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Microsoft Misses on Movie Rentals

by in Telecom

I’ve been using Windows and PCs for most of my life. It’s worked well for me… no regrets, but it’s been sad to watch Microsoft try to keep up with Apple in some regards. Apple nailed it with the iTunes. Initially it was the tool to digitize music and load an iPod, but grew into a powerful media outlet. Microsoft has never been able to close that gap on entertainment devices or media sales.  Zune who?

Well this last Black Friday, Microsoft got my attention with ten cent movies at the Microsoft Store. I clicked.

The first catch was it was for movie rentals, not purchases. That was a disappointment that was easy to avoid – “rentals” being the operative word. Ten cents is a bargain either way, but a much smaller bargain that I initially expected. The second catch was that the movies can only be viewed on a Windows 10 device. I currently have one Windows 10 device – a Surface Pro 3. This is my travel computer, and it rarely gets used at TalkingPointz world headquarters. I don’t think I have an easy way to watch a Windows-10-only movie (on a TV) at home. I guess I could use my Chromecast, but who knows if that’s supported.

Still, for 10 cents, it could be good to have a movie for a trip. I have two trips remaining this year: San Francisco for Cisco Collaboration Summit and a comms expedition to Buenos Aires.

Now I just need to figure out how long a ten cent rental lasts. That should’ve been an easy question,. but as far as I can tell the only way to get the answer is within the checkout process. Now my buyer’s journey has gone from click-bait to checkout – and I’m still just trying to figure out the offer. Wait it gets worse. Unfortunately, my Windows 7 computer won’t allow me to checkout (the rental option is grayed-out). Microsoft Store movie rentals – purchase AND playback – are limited to Windows 10 devices.

Now determined to spend ten cents, I got out my Surface Pro 3 out of its travel bag just to see the rental terms:


Fourteen days is a reasonable term, but 24 hours to finish was the deal breaker. It’s hard to rely on flight time during business travel. There may be urgent email matters, deadlines, or even sleep that must take priority. The problem is upon arrival, I won’t be able to finish until the return flight which is more than 24 hours later. I wonder if I can rent the movie twice for twenty cents (once for the flight out and once for the return).

I can remember how easy it was to take Redbox and Netflix DVDs on trips and just returned them during the travel. Digital content should be even easier, but this 24 hour clock restriction is problematic.

This is probably why I prefer watching television shows on flights – they come in increments of 30 or 60 minutes  (actually less without commercials). There is also the issue that I only get about 3 hours of battery out of my Surface Pro 3. That’s should be long enough, but only if I get on the plane with a fully charged PC.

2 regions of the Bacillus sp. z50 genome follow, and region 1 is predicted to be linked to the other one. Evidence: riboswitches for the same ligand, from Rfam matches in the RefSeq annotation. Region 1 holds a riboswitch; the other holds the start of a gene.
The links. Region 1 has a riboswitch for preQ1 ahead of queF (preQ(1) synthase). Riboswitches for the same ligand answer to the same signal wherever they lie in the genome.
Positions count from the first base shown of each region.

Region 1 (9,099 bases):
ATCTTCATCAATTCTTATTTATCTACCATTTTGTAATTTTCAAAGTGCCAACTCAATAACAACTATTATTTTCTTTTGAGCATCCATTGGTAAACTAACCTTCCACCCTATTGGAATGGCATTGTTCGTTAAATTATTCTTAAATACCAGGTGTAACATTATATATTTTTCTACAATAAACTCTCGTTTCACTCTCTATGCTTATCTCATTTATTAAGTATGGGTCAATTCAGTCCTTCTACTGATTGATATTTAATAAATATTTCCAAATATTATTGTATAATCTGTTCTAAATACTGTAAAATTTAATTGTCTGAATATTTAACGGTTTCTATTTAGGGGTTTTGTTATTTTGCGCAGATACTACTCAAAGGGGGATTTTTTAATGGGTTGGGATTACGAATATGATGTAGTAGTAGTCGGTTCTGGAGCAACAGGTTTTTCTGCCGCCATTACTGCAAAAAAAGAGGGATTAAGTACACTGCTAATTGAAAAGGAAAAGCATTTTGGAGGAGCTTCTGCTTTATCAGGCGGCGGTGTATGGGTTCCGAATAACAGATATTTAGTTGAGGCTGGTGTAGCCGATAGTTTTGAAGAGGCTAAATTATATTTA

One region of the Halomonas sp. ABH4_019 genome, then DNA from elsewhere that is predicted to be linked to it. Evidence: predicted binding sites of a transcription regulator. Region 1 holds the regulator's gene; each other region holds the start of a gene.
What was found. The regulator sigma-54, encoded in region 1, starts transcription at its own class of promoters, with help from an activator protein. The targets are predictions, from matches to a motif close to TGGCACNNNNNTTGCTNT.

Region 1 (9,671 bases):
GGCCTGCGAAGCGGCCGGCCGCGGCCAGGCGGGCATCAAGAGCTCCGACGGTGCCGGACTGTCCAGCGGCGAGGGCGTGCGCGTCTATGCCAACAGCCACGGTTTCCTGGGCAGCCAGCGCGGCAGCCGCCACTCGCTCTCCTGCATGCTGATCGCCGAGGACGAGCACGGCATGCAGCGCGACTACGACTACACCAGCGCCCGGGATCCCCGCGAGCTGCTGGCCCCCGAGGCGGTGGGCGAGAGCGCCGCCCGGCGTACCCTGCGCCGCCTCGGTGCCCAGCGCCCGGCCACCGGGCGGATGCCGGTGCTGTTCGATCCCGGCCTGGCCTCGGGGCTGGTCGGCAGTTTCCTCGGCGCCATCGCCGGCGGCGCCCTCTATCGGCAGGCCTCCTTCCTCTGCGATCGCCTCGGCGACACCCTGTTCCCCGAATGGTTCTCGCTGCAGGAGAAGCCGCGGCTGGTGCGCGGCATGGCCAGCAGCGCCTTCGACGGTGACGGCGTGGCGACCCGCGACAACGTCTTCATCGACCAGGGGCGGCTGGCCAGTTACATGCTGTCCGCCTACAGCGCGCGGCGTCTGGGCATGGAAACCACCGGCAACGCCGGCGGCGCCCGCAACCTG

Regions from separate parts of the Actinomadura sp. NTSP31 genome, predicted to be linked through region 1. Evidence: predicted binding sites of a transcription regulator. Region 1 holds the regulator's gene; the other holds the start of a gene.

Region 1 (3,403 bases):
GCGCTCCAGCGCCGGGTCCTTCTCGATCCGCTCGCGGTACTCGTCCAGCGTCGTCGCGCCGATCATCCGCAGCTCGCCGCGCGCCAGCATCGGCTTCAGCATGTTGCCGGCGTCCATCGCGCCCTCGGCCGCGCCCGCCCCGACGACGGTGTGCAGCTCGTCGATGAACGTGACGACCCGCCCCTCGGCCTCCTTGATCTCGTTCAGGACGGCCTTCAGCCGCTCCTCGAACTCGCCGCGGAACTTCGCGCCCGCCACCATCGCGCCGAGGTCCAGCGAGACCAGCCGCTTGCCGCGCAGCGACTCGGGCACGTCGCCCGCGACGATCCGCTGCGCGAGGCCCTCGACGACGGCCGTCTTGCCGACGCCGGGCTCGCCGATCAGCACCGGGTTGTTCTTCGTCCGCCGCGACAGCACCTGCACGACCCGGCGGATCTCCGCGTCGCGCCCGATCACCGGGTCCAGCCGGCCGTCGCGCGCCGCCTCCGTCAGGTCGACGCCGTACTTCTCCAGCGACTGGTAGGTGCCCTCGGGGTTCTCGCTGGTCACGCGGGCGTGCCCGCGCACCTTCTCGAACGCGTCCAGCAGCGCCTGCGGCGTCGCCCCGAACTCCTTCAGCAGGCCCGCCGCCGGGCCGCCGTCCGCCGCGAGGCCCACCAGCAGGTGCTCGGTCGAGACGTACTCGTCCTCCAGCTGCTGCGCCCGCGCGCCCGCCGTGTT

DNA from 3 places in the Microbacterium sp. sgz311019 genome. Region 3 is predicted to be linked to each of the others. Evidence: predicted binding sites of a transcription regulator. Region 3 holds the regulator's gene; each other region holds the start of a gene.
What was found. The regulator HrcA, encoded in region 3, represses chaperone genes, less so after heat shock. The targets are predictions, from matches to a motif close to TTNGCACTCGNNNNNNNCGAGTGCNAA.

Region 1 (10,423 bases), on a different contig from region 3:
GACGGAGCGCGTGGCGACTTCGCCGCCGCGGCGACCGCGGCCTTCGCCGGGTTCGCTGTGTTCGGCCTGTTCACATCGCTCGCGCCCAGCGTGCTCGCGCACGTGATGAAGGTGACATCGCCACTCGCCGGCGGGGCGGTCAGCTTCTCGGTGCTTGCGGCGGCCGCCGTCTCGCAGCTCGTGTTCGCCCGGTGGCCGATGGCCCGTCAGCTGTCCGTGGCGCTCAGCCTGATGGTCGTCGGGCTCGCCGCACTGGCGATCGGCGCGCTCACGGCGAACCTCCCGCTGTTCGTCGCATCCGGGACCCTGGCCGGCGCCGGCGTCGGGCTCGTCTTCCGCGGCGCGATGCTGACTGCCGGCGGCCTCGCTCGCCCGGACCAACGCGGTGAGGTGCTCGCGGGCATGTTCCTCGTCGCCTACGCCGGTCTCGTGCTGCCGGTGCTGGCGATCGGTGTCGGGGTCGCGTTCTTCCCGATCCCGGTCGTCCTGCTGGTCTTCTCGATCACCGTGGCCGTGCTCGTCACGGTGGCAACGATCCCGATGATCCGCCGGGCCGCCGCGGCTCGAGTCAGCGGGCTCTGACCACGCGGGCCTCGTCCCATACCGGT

The flight to Argentina is certainly long enough to finish a movie, but I was thinking of taking the Chromebook on that trip. On longer and/or international trips I feel more comfortable taking a low cost Chromebook that doesn’t have much data. I can load it with movies, but obviously not a film restricted to a Windows 10 device. I’m not sure I can rent movies on the Chromebook at all.

I gave up on the ten cent rental. It’s a shame that our technical progress hasn’t yet caught up to the simplicity of DVDs. Ironic really that software is harder than hardware.



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  • I also wonder if you had rented the movie if it’ll let you watch it when you are in a foreign country? Movie rights have geographic implications, for example some DVDs are encoded with region restrictions and couldn’t be played by devices sold in other countries. I wonder if this is the case with digital rentals, i.e. if you’re online from another country, would it deny playability?

    • That’s a good point. The rental option did offer both streaming and download. Download would work offline (like on a plane) and presumably internationally.

  • Peter Thelen

    It turns out you are also able to watch the 10 cent rentals on an Xbox One if you have one. I would have loved to do that, but I don’t have a Windows 10 device. The reduced prices aren’t available on the Xbox store, sadly.

  • DazzlingD

    As far as I am aware the length of rental and the viewing window is set by the copyright holder (i.e. the studio) not Microsoft or the appropriate movie store..
    Renting movies from iTunes, Google Play, Comcast Pay per View etc. all have similar T&Cs.

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Dave Michels By

Dave is an independent analyst focused on enterprise communications. he provides public content on TalkingPointz and other industry websites, and also works with clients directly.